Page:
Mantra Shastra


The indian Mantra Sastra is a foundation of many spiritual practices as rituals and meditations. It is the study of how to elevate one’s consciousness through mantric sounds to strike in a rhythm with the cosmic vibration of Shabda. The sastra contains the study of how each sound is produced and of its effects and how to develop the consciousness through these sounds and tune to the cosmic vibration of the primordial sound(Shabda - Akasha). 

The Varna mala is the set of basic elements from which all kinds of sounds emanate. There are seven basic varnas, a - e -u - ae - o - am - aH. These are the primal variations of the nada. With exception of 'ae' are these also seed syllables of several chakras.

In Hinduism, letters and vowels are assigned to the seven Matrikas:

  • Avarga (Class of vocals) – Yogīśvarī or Mahālakṣmī
  • Kavarga (ka, kha, ga, gha, ṅa) – Brāhmī
  • Cavarga (ca, cha, ja, jha, ña) – Māheśvari
  • Ṭavarga (ṭa, ṭha, ḍa, ḍha, ṇa) – Kaumārī
  • Tavarga (ta, tha, da, dha, na) - Vaiṣṇavī
  • Yavarga (ya, ra, la, va) – Aindrī or Indrāṇī
  • Śavarga (śa, ṣa, sa, ha, kṣa) - Cāmuṇḍā
  • pavarga (pa pha ba bha ma)



Mantras are usually an essential part of a Sadhana. They are used for purification of the nadis and for transformation of prana and other energies and esoteric bodies.

A guru can often transfer a small part of his VAK to the student during Diksha and thus multiply the effectiveness.

A mantra is a combination of syllables and letters. A mantra has the longer to be repeated, the longer it is.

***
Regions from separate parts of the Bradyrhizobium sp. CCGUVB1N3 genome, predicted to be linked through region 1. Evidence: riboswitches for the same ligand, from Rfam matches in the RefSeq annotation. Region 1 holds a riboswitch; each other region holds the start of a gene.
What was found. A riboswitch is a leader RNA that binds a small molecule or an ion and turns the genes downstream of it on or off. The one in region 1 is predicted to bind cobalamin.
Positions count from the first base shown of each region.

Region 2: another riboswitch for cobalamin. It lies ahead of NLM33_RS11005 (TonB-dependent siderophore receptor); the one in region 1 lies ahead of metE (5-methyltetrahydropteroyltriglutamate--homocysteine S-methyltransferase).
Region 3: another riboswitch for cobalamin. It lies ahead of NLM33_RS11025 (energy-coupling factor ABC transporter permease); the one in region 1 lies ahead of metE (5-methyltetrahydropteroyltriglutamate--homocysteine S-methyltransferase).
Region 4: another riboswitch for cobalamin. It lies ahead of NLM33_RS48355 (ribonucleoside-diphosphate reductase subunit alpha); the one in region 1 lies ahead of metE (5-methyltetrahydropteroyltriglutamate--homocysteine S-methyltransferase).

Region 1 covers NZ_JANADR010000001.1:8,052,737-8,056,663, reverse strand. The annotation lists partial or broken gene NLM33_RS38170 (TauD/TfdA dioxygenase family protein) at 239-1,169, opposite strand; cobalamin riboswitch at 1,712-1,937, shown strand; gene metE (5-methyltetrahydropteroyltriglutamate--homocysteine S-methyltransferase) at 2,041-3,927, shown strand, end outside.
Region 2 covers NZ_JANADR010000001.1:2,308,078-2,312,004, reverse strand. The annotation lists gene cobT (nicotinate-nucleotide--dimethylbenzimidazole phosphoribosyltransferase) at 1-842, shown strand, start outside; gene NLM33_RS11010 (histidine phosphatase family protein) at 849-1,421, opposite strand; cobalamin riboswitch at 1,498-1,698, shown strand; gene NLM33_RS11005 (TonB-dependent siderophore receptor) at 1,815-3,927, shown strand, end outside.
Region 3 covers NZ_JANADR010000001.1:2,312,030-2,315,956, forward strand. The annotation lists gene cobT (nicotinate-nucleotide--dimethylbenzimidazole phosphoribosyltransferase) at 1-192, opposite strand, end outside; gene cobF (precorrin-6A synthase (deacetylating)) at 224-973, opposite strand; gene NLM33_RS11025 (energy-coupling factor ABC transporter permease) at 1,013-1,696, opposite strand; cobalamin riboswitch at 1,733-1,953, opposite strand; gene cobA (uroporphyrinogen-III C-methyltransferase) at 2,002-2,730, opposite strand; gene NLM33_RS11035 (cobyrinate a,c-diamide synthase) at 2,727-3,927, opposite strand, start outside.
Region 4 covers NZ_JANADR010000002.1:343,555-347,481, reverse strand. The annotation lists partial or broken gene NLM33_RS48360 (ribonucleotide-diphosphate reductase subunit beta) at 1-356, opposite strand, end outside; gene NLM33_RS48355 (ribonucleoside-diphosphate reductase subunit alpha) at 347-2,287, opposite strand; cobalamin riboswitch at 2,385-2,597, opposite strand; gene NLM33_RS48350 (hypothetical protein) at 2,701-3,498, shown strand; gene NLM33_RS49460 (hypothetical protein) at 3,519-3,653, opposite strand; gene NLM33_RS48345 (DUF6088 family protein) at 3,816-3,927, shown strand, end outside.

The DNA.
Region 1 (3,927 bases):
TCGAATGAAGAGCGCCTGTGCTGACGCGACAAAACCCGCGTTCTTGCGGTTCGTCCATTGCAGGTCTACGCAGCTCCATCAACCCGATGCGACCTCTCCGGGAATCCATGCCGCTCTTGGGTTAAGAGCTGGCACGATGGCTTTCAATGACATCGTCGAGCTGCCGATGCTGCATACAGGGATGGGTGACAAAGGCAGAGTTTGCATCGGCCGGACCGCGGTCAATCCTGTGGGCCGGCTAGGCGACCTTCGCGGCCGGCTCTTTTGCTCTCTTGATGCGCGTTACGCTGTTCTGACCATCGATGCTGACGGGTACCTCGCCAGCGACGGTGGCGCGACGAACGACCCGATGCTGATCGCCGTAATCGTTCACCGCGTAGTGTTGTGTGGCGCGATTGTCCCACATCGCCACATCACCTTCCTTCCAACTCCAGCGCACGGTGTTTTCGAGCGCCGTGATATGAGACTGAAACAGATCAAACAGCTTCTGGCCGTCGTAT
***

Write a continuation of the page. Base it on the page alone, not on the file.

Long mantras contain combinations of combined letters. An example is the well known  'Om Namaha shivaya' or the  'Om Mani Peme Hum'.

Every letter of a mantra has his specific effect and meaning. This  is also a theme of the Quabbala.

There are many types of mantras like Bija-mantras and nama-mantras and dharanis. Many short Mantras are Bijas of the Chakras and their petals.

In the Vedas long verses are sung as mantra-samhitas. Many upanishades and similar tantric texts contain mantras für rituals.

The buddhist Vajrayana contains the Mantrayana and the Tantrayana.

The Mahayana mantra-practice of Amitabha is known as Nianfo.

Japa Yoga


From Japa Yoga: A Comprehensive Treatise on Mantra-Sastra, Swami Sivananda, The Divine Life Society, India, 1992, S. 94-99. ( PDF )

A Bija-Akshara is a seed-letter. It is a very powerful Mantra. Every Devata has his or her own Bija-Akshara.

The greatest of all Bija-Aksharas is OM or Pranava, for it is the symbol of the Para-Brahman(?) or the Paramatman Himself. OM contains within itself all the other Bija-Aksharas. OM is the general source or the common seed from which all the particular sounds or secondary seeds proceed. The letters of the alphabet are only emanations from OM which is the root of all sounds and letters. There is no Mantra superior to or greater than OM. OM, as it pronounced ordinarily, is an outward gross form of the real subtle inaudible state of sound which is called the Amatra or the immeasurable fourth transcendental state.

As the various Devatas are the aspects or forms of the One Supreme Being, so the various Bija-Aksharas or Bija-Mantras are so many aspects or forms of the Supreme Bija or Mantra, viz., OM. Even the letters 'A', 'U' and 'M' do not really give the transcendental or original state of sound. Even this triliteral sound is only an expression or manifestation of the highest primal Dhvani or vibration. The transcendental sound of OM is heard only by Yogins and not by the ordinary ear. In the correct pronunciation of OM the sound proceeds from the navel, with a deep and harmonious vibration, and gradually manifests itself by stages at the upper part of the nostrils where the Anusvara or the Chandrabindu is sounded.